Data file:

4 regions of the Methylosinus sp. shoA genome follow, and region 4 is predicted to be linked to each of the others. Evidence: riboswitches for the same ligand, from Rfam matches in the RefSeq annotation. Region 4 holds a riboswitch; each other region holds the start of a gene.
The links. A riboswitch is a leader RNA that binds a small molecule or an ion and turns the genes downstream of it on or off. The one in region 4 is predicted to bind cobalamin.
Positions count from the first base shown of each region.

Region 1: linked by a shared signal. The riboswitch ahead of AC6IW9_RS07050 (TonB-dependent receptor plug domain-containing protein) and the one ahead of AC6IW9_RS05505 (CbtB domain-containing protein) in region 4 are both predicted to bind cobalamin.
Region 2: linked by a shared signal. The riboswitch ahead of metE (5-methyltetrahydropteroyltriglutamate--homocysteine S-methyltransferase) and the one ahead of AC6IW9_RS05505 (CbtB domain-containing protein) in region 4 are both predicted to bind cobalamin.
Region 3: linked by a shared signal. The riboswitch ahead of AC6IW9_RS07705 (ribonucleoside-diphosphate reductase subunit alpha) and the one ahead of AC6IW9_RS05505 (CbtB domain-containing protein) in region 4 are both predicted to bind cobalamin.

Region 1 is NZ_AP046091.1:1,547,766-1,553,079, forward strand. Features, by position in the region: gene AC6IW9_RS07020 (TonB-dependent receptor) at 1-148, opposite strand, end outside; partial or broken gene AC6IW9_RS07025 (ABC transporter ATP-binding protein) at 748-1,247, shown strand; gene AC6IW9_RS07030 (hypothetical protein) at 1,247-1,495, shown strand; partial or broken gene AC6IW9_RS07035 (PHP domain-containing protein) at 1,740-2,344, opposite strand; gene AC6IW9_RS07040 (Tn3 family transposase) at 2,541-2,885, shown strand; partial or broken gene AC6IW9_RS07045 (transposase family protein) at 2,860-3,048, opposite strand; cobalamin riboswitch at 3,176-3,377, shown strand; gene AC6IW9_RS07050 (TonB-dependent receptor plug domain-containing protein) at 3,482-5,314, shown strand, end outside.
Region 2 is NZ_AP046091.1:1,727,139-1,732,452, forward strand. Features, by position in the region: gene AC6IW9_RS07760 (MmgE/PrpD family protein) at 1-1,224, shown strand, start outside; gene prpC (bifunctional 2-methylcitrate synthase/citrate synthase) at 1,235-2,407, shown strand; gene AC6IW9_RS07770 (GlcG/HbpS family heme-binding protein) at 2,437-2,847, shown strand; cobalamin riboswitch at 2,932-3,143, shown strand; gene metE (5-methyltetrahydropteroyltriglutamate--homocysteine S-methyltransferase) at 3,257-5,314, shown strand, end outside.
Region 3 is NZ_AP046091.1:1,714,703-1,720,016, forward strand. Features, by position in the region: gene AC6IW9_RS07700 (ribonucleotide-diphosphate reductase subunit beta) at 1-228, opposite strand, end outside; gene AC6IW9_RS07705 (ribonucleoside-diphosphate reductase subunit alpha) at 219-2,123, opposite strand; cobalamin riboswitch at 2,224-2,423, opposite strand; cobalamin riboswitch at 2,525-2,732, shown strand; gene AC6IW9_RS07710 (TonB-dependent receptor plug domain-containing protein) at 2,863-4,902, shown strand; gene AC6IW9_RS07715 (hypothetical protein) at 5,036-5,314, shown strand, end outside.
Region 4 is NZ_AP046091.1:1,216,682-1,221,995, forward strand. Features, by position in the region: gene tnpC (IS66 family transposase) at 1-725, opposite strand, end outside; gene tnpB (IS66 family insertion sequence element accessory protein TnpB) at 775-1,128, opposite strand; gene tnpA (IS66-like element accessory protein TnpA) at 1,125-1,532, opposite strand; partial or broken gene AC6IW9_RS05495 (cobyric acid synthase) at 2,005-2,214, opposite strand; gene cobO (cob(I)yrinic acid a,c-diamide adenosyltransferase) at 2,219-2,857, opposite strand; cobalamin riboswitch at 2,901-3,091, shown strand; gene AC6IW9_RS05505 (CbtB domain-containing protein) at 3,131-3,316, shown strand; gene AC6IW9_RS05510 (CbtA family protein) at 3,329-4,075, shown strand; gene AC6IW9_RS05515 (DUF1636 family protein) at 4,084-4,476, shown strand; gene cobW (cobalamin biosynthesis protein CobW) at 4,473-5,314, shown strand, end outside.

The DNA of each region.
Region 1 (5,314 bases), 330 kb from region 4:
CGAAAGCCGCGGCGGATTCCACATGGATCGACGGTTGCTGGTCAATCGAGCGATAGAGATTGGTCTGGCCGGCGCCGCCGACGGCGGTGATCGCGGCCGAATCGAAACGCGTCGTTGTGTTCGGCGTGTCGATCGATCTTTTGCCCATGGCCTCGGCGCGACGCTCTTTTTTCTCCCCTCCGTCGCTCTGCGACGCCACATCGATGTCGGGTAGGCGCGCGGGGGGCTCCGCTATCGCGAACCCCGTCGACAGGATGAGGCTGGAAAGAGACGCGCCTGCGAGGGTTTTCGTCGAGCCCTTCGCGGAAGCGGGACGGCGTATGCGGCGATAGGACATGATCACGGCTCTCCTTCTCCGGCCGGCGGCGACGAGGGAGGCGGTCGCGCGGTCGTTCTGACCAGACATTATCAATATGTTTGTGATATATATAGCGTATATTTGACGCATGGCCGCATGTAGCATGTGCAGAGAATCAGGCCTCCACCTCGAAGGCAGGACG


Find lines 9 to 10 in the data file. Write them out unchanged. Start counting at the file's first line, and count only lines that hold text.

Region 3 is NZ_AP046091.1:1,714,703-1,720,016, forward strand. Features, by position in the region: gene AC6IW9_RS07700 (ribonucleotide-diphosphate reductase subunit beta) at 1-228, opposite strand, end outside; gene AC6IW9_RS07705 (ribonucleoside-diphosphate reductase subunit alpha) at 219-2,123, opposite strand; cobalamin riboswitch at 2,224-2,423, opposite strand; cobalamin riboswitch at 2,525-2,732, shown strand; gene AC6IW9_RS07710 (TonB-dependent receptor plug domain-containing protein) at 2,863-4,902, shown strand; gene AC6IW9_RS07715 (hypothetical protein) at 5,036-5,314, shown strand, end outside.
Region 4 is NZ_AP046091.1:1,216,682-1,221,995, forward strand. Features, by position in the region: gene tnpC (IS66 family transposase) at 1-725, opposite strand, end outside; gene tnpB (IS66 family insertion sequence element accessory protein TnpB) at 775-1,128, opposite strand; gene tnpA (IS66-like element accessory protein TnpA) at 1,125-1,532, opposite strand; partial or broken gene AC6IW9_RS05495 (cobyric acid synthase) at 2,005-2,214, opposite strand; gene cobO (cob(I)yrinic acid a,c-diamide adenosyltransferase) at 2,219-2,857, opposite strand; cobalamin riboswitch at 2,901-3,091, shown strand; gene AC6IW9_RS05505 (CbtB domain-containing protein) at 3,131-3,316, shown strand; gene AC6IW9_RS05510 (CbtA family protein) at 3,329-4,075, shown strand; gene AC6IW9_RS05515 (DUF1636 family protein) at 4,084-4,476, shown strand; gene cobW (cobalamin biosynthesis protein CobW) at 4,473-5,314, shown strand, end outside.